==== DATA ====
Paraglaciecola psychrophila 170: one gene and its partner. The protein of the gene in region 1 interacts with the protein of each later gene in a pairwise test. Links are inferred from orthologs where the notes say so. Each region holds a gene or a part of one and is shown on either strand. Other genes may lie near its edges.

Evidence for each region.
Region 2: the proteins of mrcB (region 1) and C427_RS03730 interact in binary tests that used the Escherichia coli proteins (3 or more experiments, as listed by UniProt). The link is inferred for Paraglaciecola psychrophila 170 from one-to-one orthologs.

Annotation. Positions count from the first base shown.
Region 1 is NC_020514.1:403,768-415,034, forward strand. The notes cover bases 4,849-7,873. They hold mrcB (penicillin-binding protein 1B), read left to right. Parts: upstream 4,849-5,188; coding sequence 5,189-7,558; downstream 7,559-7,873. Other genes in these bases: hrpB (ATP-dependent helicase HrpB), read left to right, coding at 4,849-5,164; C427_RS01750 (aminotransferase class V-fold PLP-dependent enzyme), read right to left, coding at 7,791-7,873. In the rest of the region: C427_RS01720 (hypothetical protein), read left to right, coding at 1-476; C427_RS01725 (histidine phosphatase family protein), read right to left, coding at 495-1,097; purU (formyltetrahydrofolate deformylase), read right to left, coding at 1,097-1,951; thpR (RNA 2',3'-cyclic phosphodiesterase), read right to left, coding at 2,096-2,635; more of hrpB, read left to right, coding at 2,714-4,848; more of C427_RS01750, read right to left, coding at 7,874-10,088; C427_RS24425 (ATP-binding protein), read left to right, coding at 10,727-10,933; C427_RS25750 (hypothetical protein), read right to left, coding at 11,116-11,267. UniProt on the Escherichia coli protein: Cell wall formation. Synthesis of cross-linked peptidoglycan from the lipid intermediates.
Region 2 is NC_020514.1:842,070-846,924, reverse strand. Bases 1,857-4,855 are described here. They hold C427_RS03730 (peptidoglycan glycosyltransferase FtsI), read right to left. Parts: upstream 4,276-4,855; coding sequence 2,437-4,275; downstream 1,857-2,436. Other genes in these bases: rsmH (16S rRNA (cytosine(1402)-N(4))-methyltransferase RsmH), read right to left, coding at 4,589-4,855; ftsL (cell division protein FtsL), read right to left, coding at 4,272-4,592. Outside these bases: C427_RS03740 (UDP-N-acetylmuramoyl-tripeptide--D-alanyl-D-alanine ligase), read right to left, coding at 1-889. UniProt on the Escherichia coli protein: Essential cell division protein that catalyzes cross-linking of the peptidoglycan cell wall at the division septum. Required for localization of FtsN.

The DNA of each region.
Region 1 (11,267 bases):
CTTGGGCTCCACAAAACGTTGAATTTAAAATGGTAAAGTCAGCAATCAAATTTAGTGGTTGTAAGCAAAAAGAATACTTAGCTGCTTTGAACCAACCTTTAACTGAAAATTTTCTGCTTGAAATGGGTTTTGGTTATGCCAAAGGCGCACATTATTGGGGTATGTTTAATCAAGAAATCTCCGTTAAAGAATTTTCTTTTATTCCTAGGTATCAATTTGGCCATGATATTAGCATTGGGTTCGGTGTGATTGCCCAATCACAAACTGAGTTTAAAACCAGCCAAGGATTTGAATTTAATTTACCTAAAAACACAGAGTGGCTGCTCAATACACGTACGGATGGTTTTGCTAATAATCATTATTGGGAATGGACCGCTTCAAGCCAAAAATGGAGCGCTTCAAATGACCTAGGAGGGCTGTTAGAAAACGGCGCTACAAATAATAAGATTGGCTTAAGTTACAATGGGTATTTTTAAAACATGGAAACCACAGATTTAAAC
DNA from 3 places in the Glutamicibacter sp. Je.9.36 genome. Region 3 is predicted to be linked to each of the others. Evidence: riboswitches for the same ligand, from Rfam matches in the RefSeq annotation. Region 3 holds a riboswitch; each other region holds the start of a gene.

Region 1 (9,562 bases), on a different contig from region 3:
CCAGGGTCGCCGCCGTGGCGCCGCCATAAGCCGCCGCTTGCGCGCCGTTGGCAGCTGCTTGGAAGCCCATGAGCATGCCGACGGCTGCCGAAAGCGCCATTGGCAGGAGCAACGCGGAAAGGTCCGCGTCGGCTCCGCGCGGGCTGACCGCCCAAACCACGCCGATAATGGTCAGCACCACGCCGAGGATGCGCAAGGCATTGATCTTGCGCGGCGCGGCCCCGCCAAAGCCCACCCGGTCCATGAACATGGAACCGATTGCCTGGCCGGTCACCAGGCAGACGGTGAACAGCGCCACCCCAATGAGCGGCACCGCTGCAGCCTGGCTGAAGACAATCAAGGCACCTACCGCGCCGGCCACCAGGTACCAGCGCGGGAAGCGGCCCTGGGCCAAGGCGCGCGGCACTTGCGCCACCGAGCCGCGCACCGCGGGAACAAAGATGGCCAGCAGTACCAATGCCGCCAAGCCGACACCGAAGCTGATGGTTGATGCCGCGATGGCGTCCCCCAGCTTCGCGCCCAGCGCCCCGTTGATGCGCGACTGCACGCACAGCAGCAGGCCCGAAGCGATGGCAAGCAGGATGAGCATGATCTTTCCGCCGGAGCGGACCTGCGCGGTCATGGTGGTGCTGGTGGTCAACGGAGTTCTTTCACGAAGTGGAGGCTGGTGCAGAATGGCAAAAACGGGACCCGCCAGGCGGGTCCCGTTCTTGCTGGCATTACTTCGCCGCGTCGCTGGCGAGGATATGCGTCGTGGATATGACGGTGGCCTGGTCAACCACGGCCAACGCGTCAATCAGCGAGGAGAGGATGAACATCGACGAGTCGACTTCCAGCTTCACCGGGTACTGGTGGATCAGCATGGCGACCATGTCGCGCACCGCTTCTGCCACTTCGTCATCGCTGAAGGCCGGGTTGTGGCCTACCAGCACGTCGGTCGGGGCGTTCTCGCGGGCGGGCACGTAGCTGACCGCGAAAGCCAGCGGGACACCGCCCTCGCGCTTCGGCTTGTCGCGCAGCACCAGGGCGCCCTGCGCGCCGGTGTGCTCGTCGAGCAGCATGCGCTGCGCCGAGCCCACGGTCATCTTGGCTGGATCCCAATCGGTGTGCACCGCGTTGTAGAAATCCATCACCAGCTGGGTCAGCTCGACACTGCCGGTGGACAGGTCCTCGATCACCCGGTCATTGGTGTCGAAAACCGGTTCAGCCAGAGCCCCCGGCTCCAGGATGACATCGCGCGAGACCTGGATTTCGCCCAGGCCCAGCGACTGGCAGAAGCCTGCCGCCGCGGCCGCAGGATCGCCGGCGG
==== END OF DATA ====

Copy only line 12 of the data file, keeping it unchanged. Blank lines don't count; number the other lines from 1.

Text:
CCAGGGTCGCCGCCGTGGCGCCGCCATAAGCCGCCGCTTGCGCGCCGTTGGCAGCTGCTTGGAAGCCCATGAGCATGCCGACGGCTGCCGAAAGCGCCATTGGCAGGAGCAACGCGGAAAGGTCCGCGTCGGCTCCGCGCGGGCTGACCGCCCAAACCACGCCGATAATGGTCAGCACCACGCCGAGGATGCGCAAGGCATTGATCTTGCGCGGCGCGGCCCCGCCAAAGCCCACCCGGTCCATGAACATGGAACCGATTGCCTGGCCGGTCACCAGGCAGACGGTGAACAGCGCCACCCCAATGAGCGGCACCGCTGCAGCCTGGCTGAAGACAATCAAGGCACCTACCGCGCCGGCCACCAGGTACCAGCGCGGGAAGCGGCCCTGGGCCAAGGCGCGCGGCACTTGCGCCACCGAGCCGCGCACCGCGGGAACAAAGATGGCCAGCAGTACCAATGCCGCCAAGCCGACACCGAAGCTGATGGTTGATGCCGCGATGGCGTCCCCCAGCTTCGCGCCCAGCGCCCCGTTGATGCGCGACTGCACGCACAGCAGCAGGCCCGAAGCGATGGCAAGCAGGATGAGCATGATCTTTCCGCCGGAGCGGACCTGCGCGGTCATGGTGGTGCTGGTGGTCAACGGAGTTCTTTCACGAAGTGGAGGCTGGTGCAGAATGGCAAAAACGGGACCCGCCAGGCGGGTCCCGTTCTTGCTGGCATTACTTCGCCGCGTCGCTGGCGAGGATATGCGTCGTGGATATGACGGTGGCCTGGTCAACCACGGCCAACGCGTCAATCAGCGAGGAGAGGATGAACATCGACGAGTCGACTTCCAGCTTCACCGGGTACTGGTGGATCAGCATGGCGACCATGTCGCGCACCGCTTCTGCCACTTCGTCATCGCTGAAGGCCGGGTTGTGGCCTACCAGCACGTCGGTCGGGGCGTTCTCGCGGGCGGGCACGTAGCTGACCGCGAAAGCCAGCGGGACACCGCCCTCGCGCTTCGGCTTGTCGCGCAGCACCAGGGCGCCCTGCGCGCCGGTGTGCTCGTCGAGCAGCATGCGCTGCGCCGAGCCCACGGTCATCTTGGCTGGATCCCAATCGGTGTGCACCGCGTTGTAGAAATCCATCACCAGCTGGGTCAGCTCGACACTGCCGGTGGACAGGTCCTCGATCACCCGGTCATTGGTGTCGAAAACCGGTTCAGCCAGAGCCCCCGGCTCCAGGATGACATCGCGCGAGACCTGGATTTCGCCCAGGCCCAGCGACTGGCAGAAGCCTGCCGCCGCGGCCGCAGGATCGCCGGCGG